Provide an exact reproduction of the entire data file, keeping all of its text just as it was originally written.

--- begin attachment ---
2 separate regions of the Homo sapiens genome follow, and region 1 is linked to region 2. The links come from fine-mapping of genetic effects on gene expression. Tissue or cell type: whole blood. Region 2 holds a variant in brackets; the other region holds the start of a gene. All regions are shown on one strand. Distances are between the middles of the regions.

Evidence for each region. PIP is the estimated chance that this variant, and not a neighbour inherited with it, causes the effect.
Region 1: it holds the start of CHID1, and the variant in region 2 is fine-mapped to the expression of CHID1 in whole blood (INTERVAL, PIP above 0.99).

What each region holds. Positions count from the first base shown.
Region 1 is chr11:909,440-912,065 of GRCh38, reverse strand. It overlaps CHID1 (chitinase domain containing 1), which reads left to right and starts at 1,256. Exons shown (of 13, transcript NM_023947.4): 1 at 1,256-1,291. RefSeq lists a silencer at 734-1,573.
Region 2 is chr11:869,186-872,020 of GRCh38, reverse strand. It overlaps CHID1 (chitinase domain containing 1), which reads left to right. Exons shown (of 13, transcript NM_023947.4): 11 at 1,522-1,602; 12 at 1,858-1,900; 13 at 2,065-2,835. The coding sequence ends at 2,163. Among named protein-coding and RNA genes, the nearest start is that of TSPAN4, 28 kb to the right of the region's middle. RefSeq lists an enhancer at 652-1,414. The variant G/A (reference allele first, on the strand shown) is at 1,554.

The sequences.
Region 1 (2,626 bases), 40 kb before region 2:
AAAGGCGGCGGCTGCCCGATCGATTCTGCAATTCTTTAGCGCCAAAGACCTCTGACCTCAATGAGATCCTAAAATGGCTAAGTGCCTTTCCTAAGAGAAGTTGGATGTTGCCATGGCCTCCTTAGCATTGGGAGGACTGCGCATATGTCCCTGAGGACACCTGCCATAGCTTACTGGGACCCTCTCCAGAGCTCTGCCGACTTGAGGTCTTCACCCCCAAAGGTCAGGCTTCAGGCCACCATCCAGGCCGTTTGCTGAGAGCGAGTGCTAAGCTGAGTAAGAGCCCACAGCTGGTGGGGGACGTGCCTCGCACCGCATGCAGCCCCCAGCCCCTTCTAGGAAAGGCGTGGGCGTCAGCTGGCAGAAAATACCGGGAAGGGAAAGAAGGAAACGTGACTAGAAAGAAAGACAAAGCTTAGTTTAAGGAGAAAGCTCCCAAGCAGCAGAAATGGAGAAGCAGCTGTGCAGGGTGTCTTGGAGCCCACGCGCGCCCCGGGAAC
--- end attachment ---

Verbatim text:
2 separate regions of the Homo sapiens genome follow, and region 1 is linked to region 2. The links come from fine-mapping of genetic effects on gene expression. Tissue or cell type: whole blood. Region 2 holds a variant in brackets; the other region holds the start of a gene. All regions are shown on one strand. Distances are between the middles of the regions.

Evidence for each region. PIP is the estimated chance that this variant, and not a neighbour inherited with it, causes the effect.
Region 1: it holds the start of CHID1, and the variant in region 2 is fine-mapped to the expression of CHID1 in whole blood (INTERVAL, PIP above 0.99).

What each region holds. Positions count from the first base shown.
Region 1 is chr11:909,440-912,065 of GRCh38, reverse strand. It overlaps CHID1 (chitinase domain containing 1), which reads left to right and starts at 1,256. Exons shown (of 13, transcript NM_023947.4): 1 at 1,256-1,291. RefSeq lists a silencer at 734-1,573.
Region 2 is chr11:869,186-872,020 of GRCh38, reverse strand. It overlaps CHID1 (chitinase domain containing 1), which reads left to right. Exons shown (of 13, transcript NM_023947.4): 11 at 1,522-1,602; 12 at 1,858-1,900; 13 at 2,065-2,835. The coding sequence ends at 2,163. Among named protein-coding and RNA genes, the nearest start is that of TSPAN4, 28 kb to the right of the region's middle. RefSeq lists an enhancer at 652-1,414. The variant G/A (reference allele first, on the strand shown) is at 1,554.

The sequences.
Region 1 (2,626 bases), 40 kb before region 2:
AAAGGCGGCGGCTGCCCGATCGATTCTGCAATTCTTTAGCGCCAAAGACCTCTGACCTCAATGAGATCCTAAAATGGCTAAGTGCCTTTCCTAAGAGAAGTTGGATGTTGCCATGGCCTCCTTAGCATTGGGAGGACTGCGCATATGTCCCTGAGGACACCTGCCATAGCTTACTGGGACCCTCTCCAGAGCTCTGCCGACTTGAGGTCTTCACCCCCAAAGGTCAGGCTTCAGGCCACCATCCAGGCCGTTTGCTGAGAGCGAGTGCTAAGCTGAGTAAGAGCCCACAGCTGGTGGGGGACGTGCCTCGCACCGCATGCAGCCCCCAGCCCCTTCTAGGAAAGGCGTGGGCGTCAGCTGGCAGAAAATACCGGGAAGGGAAAGAAGGAAACGTGACTAGAAAGAAAGACAAAGCTTAGTTTAAGGAGAAAGCTCCCAAGCAGCAGAAATGGAGAAGCAGCTGTGCAGGGTGTCTTGGAGCCCACGCGCGCCCCGGGAAC